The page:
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Monday, November 11, 2013

This is Not What Sri Lankan Tamils Want!

On 9th November, Prime Minister Manmohan Singh made a statement while speaking at an election rally at Budhapur in Raipur that matched his matured status of a Statesman. It merits the attention of every political leader in the country. And importantly, every leader worth his salt must ardently practice it, if we have to claim ourselves to be a nation of more than 2000 years old civilization.

Dr. Manmohan Singh advised his party cadre: “We should criticize Opposition parties and their policies with which we do not agree. But we have to distinguish ourselves, especially from BJP some of whose leaders use bad language against other party leaders…” and exhorted them to refrain from using words that are “insulting” besides, belittling the “dignity” of the party. While conceding the fact that it is legitimate for the political parties to aim for power, Prime Minister asserted: “But to achieve the goal, no party should follow the route of cheap publicity…”

A pretty matured statement, that too, to air at a political rally! Although it is an address to Congress cadre and the people attending its rally, it is an education to every political worker of the Nation. And that’s what a Statesman should strive—strive to educate the masses, however difficult it might be, to become good citizens of the nation.

This news clipping indeed gave a hope to every right thinking citizen that the Prime Minister would similarly come out with a matured decision about his participation in the forthcoming Commonwealth Heads of Government Meeting (CHOGM) to be held in Colombo despite the mounting political pressure on the Central government from the regional parties.

Alas, that’s not to be true! Once again, the government has preferred to sacrifice the national interests at the altar of the petty political expediency—the pressure mounted by the Tamil Nadu political parties and the ministers from within the government was, perhaps, so strong that the Prime Minister, looking to the forthcoming general elections, had to cancel his participation in the CHOGM.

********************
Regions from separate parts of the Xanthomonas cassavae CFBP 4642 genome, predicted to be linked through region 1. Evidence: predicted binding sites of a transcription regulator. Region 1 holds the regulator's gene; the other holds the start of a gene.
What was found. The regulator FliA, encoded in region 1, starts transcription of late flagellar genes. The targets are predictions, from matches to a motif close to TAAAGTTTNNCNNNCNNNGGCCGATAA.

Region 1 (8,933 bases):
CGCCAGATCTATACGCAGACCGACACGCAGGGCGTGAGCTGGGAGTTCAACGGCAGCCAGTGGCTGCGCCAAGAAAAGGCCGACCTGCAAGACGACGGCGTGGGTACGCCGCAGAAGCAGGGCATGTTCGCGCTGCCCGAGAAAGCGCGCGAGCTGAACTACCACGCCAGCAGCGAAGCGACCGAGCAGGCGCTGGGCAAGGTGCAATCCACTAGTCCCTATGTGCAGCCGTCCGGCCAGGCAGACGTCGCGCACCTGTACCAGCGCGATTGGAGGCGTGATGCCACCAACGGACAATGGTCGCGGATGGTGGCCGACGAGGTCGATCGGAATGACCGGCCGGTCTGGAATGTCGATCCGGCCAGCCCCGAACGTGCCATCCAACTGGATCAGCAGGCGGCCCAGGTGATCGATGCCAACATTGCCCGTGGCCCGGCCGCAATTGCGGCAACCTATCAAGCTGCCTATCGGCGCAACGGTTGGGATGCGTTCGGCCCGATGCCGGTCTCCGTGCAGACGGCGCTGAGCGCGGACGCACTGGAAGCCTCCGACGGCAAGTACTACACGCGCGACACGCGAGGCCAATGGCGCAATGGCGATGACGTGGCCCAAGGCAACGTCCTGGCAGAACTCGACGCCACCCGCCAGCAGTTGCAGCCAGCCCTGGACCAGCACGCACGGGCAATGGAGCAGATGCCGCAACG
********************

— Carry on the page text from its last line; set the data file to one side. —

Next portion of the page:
The anguish of the regional parties at Sri Lanka’s reluctance to address the alleged atrocities committed against Tamils during the final stages of its battling against LTTE is perfectly understandable. What is not understandable, however, is government’s meek surrender to local demands, that too, after the recent Bangladesh experience.

That said, let us take a look at what our objectives vis-a-vis Sri Lanka are: first, we are interested in ensuring a just deal to the nation’s Tamil minority, and secondly, we want to protect our own interests in a region that has become strategically more important, particularly in the light of the recent moves of China to get a hold on this island country.

Now, it is anybody’s guess that had the Prime minister, as suggested by the external affairs ministry, participated in the CHOGM meeting and following it, paid a visit to Tamil-dominated Jaffna, he would have achieved the objective of addressing the concerns of Tamils and also would have maintained the relationship with Sri Lanka on an even keel.

And remember, it is at India’s prodding that Sri Lanka held elections to the Northern Provincial Council in September that was won convincingly by the Tamil National Alliance. In fact, the newly elected chief minister of Sri Lanka’s Northern Provincial Council had invited the Prime Minister to visit them. Such a visit would have certainly reaffirmed India’s stakes and interests in the region besides, of course, enhancing India’s influence on the Rajpaksa regime to effect a better settlement of the Tamil issue.

True, it is not that our learned Prime Minister is not aware of these diplomatic niceties and compulsions and also the importance of engaging a country in diplomatic negotiations to achieve one's own national objectivesin the instant case, it is of pushing the Sri Lanka to do more in addressing the  wartime atrocities and granting political autonomy to the Tamilsbut what is most painful is that even such statesmen are falling prey to easy options, such as choosing the least resistant path of not attending the meeting. 

Now, having seen what had happened earlier in Bangladesh by virtue of the Prime Minister yielding to the pressure of the Chief Minister of West Bengal, is there any wonder if one is to conclude that the present decision of PM not to participate in CHOGM might nudge Sri Lanka to look for other allies, such as China. And if that were to happen, it would serve no interest of our country. Nor would it serve the interests of Tamils in Sri Lanka.

However, PM’s decision might temporarily serve the political interests of the ruling alliance domestically. But that is not what Lankan Tamils want from their brethren from India, certainly.

What a pity!


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